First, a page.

Click here for our review of this superb smoker

Masterbuilt MPS 340/G ThermoTemp XL Propane Smoker

masterbuilt gas smoker

The First Propane Smoker With A Thermostat Makes This Baby Foolproof

Set ThermoTemp's dial from 175° to 350°F and the thermostat inside will adjust the burner just like an indoor kitchen oven. All you need to do is add wood to the tray above the burner to start smokin'.

Click here to read our detailed review

Professional Steakhouse Knife Set

masterbuilt gas smoker

Our founder, Meathead, wanted the same steak knives used by steakhouses such as Peter Luger, Smith & Wollensky, Morton's, Kobe Club, Palm, and many others. So he located the manufacturer and had them stamp our name on some. They boast pointed, temper-ground, serrated, high-carbon stainless-steel, half-tang blades with excellent cutting edge ability. The beefy hardwood handle provides a comfortable grip secured by three hefty rivets. He has machine washed his more than 100 times. They have never rusted and they stay shiny without polishing. Please note that we do not make, sell, or distribute these knives, they just engrave them with our name.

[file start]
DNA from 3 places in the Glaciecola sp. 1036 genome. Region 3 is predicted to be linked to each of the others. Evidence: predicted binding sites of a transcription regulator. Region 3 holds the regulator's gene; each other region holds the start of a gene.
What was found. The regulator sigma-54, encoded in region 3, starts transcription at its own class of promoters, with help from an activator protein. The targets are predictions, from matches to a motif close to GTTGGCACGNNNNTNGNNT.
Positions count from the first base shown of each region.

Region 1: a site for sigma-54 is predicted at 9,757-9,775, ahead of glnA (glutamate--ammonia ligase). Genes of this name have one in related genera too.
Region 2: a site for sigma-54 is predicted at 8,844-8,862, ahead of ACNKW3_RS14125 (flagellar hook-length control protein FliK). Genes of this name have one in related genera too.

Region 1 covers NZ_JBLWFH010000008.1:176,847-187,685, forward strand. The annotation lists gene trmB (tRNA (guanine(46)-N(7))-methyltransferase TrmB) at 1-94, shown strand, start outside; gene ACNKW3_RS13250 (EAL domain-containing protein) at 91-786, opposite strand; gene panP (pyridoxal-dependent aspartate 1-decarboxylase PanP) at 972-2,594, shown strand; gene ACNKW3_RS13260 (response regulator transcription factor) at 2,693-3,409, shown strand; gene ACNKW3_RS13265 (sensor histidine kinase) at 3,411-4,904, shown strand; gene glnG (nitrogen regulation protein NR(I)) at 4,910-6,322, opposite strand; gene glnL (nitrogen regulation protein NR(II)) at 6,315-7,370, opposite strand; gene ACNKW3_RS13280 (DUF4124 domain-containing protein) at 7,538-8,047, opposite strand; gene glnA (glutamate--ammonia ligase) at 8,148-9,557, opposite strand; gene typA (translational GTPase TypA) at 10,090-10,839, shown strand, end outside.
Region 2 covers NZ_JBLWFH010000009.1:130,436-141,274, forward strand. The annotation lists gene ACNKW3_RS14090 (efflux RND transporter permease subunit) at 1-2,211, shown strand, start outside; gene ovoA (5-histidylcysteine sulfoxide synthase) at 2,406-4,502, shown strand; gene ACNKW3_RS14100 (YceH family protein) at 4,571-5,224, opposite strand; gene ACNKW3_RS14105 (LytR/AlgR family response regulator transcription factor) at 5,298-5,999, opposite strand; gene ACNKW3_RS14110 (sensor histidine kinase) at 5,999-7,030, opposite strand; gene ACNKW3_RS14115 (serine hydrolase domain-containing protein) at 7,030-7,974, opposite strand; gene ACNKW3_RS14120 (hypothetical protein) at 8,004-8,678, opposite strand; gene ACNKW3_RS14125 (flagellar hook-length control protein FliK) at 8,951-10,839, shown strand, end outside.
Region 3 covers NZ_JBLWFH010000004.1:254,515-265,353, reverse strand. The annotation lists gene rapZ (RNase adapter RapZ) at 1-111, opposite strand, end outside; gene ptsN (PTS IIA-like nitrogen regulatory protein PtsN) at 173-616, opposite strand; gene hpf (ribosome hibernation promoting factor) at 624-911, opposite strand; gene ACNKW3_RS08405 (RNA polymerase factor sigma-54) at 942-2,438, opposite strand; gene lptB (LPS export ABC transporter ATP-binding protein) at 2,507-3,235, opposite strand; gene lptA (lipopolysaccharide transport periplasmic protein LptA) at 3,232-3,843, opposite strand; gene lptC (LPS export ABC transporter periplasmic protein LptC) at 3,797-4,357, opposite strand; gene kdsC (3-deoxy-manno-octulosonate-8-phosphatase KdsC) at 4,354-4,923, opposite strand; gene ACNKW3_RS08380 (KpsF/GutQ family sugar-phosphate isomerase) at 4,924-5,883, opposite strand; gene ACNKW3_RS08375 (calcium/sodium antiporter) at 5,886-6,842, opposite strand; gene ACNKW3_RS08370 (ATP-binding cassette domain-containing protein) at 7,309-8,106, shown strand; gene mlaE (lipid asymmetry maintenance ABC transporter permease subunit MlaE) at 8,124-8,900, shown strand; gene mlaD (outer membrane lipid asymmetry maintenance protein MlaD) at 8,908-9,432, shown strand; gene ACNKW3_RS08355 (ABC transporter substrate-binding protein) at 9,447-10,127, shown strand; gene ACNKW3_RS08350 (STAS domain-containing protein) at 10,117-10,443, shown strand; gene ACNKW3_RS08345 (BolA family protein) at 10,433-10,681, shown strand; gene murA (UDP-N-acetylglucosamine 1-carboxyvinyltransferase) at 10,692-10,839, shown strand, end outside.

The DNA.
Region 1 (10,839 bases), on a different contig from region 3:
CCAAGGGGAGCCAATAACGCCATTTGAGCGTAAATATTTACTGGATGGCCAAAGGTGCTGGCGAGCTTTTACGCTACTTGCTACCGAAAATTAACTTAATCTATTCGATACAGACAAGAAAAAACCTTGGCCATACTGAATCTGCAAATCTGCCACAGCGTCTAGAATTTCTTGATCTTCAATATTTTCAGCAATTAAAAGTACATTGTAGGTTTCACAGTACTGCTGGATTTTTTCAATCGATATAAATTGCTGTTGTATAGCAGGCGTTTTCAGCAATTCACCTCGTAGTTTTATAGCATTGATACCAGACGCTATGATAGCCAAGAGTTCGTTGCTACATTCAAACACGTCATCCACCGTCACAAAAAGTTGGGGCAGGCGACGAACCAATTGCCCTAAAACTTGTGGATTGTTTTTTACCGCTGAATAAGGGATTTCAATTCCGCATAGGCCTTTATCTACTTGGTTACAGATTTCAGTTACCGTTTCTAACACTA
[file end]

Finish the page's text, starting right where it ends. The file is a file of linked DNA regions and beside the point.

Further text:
Click here to read our detailed review and to order

PK 360 grill

Is This Superb Charcoal Grill A Kamado Killer?

The PK-360, with 360 square inches of cooking space, this rust free, cast aluminum charcoal grill is durable and easy to use. Four-way venting means it's easy to set up for two zone cooking with more control than single vent Kamado grills. It is much easier to set up for 2-zone cooking than any round kamado. Beautifully designed and completely portable. Meathead says it is his preferrred grill.

Click here to read our detailed review of the PK 360

Click here to order it direct from PK and get a special deal for AmazingRibs.com readers only